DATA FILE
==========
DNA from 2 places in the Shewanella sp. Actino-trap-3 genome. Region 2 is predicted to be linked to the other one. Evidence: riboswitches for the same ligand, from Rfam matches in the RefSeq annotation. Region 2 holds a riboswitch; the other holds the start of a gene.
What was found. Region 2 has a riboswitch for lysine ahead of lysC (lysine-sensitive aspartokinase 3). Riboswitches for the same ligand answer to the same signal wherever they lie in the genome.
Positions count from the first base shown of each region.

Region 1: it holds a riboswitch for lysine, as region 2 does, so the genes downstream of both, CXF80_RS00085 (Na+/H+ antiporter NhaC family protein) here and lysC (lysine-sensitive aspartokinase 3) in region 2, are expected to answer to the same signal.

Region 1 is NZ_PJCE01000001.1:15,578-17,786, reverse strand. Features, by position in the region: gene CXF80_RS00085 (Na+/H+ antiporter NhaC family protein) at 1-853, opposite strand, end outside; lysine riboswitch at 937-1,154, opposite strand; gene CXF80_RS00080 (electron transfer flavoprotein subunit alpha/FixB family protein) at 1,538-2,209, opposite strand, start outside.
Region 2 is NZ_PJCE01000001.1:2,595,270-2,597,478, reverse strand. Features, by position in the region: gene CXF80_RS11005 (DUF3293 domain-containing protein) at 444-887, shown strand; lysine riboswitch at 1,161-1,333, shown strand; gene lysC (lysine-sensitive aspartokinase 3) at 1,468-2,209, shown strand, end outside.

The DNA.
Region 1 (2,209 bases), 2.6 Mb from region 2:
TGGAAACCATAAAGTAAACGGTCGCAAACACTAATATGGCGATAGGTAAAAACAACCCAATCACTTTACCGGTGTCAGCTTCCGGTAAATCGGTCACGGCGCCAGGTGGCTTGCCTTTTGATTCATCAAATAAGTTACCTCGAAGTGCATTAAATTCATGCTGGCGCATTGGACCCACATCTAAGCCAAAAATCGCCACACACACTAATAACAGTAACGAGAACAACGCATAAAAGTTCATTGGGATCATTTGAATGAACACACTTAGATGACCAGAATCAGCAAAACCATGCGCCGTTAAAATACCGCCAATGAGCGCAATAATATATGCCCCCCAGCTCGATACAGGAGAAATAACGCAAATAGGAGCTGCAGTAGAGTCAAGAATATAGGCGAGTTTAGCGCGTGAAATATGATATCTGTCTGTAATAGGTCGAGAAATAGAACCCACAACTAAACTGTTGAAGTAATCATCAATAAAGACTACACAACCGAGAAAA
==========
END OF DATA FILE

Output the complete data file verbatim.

DNA from 2 places in the Shewanella sp. Actino-trap-3 genome. Region 2 is predicted to be linked to the other one. Evidence: riboswitches for the same ligand, from Rfam matches in the RefSeq annotation. Region 2 holds a riboswitch; the other holds the start of a gene.
What was found. Region 2 has a riboswitch for lysine ahead of lysC (lysine-sensitive aspartokinase 3). Riboswitches for the same ligand answer to the same signal wherever they lie in the genome.
Positions count from the first base shown of each region.

Region 1: it holds a riboswitch for lysine, as region 2 does, so the genes downstream of both, CXF80_RS00085 (Na+/H+ antiporter NhaC family protein) here and lysC (lysine-sensitive aspartokinase 3) in region 2, are expected to answer to the same signal.

Region 1 is NZ_PJCE01000001.1:15,578-17,786, reverse strand. Features, by position in the region: gene CXF80_RS00085 (Na+/H+ antiporter NhaC family protein) at 1-853, opposite strand, end outside; lysine riboswitch at 937-1,154, opposite strand; gene CXF80_RS00080 (electron transfer flavoprotein subunit alpha/FixB family protein) at 1,538-2,209, opposite strand, start outside.
Region 2 is NZ_PJCE01000001.1:2,595,270-2,597,478, reverse strand. Features, by position in the region: gene CXF80_RS11005 (DUF3293 domain-containing protein) at 444-887, shown strand; lysine riboswitch at 1,161-1,333, shown strand; gene lysC (lysine-sensitive aspartokinase 3) at 1,468-2,209, shown strand, end outside.

The DNA.
Region 1 (2,209 bases), 2.6 Mb from region 2:
TGGAAACCATAAAGTAAACGGTCGCAAACACTAATATGGCGATAGGTAAAAACAACCCAATCACTTTACCGGTGTCAGCTTCCGGTAAATCGGTCACGGCGCCAGGTGGCTTGCCTTTTGATTCATCAAATAAGTTACCTCGAAGTGCATTAAATTCATGCTGGCGCATTGGACCCACATCTAAGCCAAAAATCGCCACACACACTAATAACAGTAACGAGAACAACGCATAAAAGTTCATTGGGATCATTTGAATGAACACACTTAGATGACCAGAATCAGCAAAACCATGCGCCGTTAAAATACCGCCAATGAGCGCAATAATATATGCCCCCCAGCTCGATACAGGAGAAATAACGCAAATAGGAGCTGCAGTAGAGTCAAGAATATAGGCGAGTTTAGCGCGTGAAATATGATATCTGTCTGTAATAGGTCGAGAAATAGAACCCACAACTAAACTGTTGAAGTAATCATCAATAAAGACTACACAACCGAGAAAA